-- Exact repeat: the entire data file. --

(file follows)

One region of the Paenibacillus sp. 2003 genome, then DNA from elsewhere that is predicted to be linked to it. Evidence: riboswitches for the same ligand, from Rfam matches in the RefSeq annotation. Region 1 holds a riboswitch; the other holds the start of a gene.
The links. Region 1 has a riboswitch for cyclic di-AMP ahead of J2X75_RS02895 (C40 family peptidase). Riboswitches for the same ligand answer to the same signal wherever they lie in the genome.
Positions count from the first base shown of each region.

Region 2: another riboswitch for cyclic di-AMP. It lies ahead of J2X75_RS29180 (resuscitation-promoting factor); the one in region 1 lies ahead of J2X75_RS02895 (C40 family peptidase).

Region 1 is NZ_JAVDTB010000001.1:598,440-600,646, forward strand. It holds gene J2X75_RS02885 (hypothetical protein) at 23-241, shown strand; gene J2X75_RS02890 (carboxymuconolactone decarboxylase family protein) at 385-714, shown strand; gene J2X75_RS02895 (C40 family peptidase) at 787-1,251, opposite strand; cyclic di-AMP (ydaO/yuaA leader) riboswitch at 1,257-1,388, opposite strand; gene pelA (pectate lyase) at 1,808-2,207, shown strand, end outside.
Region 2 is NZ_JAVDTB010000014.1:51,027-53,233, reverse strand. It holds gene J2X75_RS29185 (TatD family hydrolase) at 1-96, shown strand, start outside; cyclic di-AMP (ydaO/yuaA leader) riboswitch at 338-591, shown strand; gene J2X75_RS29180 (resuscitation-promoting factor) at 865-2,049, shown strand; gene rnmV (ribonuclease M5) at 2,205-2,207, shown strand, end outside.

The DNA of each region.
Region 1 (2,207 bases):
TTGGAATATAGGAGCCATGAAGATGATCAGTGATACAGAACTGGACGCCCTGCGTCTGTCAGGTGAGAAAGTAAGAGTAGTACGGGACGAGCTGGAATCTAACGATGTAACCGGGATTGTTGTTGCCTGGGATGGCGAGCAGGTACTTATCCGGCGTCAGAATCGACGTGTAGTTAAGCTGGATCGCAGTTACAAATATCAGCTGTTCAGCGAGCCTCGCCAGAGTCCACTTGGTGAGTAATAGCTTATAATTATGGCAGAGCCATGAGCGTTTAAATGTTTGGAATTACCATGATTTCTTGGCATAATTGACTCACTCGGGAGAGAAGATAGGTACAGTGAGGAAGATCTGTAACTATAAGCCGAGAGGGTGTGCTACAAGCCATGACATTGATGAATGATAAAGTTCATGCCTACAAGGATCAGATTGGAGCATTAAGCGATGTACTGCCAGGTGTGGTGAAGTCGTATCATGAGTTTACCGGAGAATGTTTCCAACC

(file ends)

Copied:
One region of the Paenibacillus sp. 2003 genome, then DNA from elsewhere that is predicted to be linked to it. Evidence: riboswitches for the same ligand, from Rfam matches in the RefSeq annotation. Region 1 holds a riboswitch; the other holds the start of a gene.
The links. Region 1 has a riboswitch for cyclic di-AMP ahead of J2X75_RS02895 (C40 family peptidase). Riboswitches for the same ligand answer to the same signal wherever they lie in the genome.
Positions count from the first base shown of each region.

Region 2: another riboswitch for cyclic di-AMP. It lies ahead of J2X75_RS29180 (resuscitation-promoting factor); the one in region 1 lies ahead of J2X75_RS02895 (C40 family peptidase).

Region 1 is NZ_JAVDTB010000001.1:598,440-600,646, forward strand. It holds gene J2X75_RS02885 (hypothetical protein) at 23-241, shown strand; gene J2X75_RS02890 (carboxymuconolactone decarboxylase family protein) at 385-714, shown strand; gene J2X75_RS02895 (C40 family peptidase) at 787-1,251, opposite strand; cyclic di-AMP (ydaO/yuaA leader) riboswitch at 1,257-1,388, opposite strand; gene pelA (pectate lyase) at 1,808-2,207, shown strand, end outside.
Region 2 is NZ_JAVDTB010000014.1:51,027-53,233, reverse strand. It holds gene J2X75_RS29185 (TatD family hydrolase) at 1-96, shown strand, start outside; cyclic di-AMP (ydaO/yuaA leader) riboswitch at 338-591, shown strand; gene J2X75_RS29180 (resuscitation-promoting factor) at 865-2,049, shown strand; gene rnmV (ribonuclease M5) at 2,205-2,207, shown strand, end outside.

The DNA of each region.
Region 1 (2,207 bases):
TTGGAATATAGGAGCCATGAAGATGATCAGTGATACAGAACTGGACGCCCTGCGTCTGTCAGGTGAGAAAGTAAGAGTAGTACGGGACGAGCTGGAATCTAACGATGTAACCGGGATTGTTGTTGCCTGGGATGGCGAGCAGGTACTTATCCGGCGTCAGAATCGACGTGTAGTTAAGCTGGATCGCAGTTACAAATATCAGCTGTTCAGCGAGCCTCGCCAGAGTCCACTTGGTGAGTAATAGCTTATAATTATGGCAGAGCCATGAGCGTTTAAATGTTTGGAATTACCATGATTTCTTGGCATAATTGACTCACTCGGGAGAGAAGATAGGTACAGTGAGGAAGATCTGTAACTATAAGCCGAGAGGGTGTGCTACAAGCCATGACATTGATGAATGATAAAGTTCATGCCTACAAGGATCAGATTGGAGCATTAAGCGATGTACTGCCAGGTGTGGTGAAGTCGTATCATGAGTTTACCGGAGAATGTTTCCAACC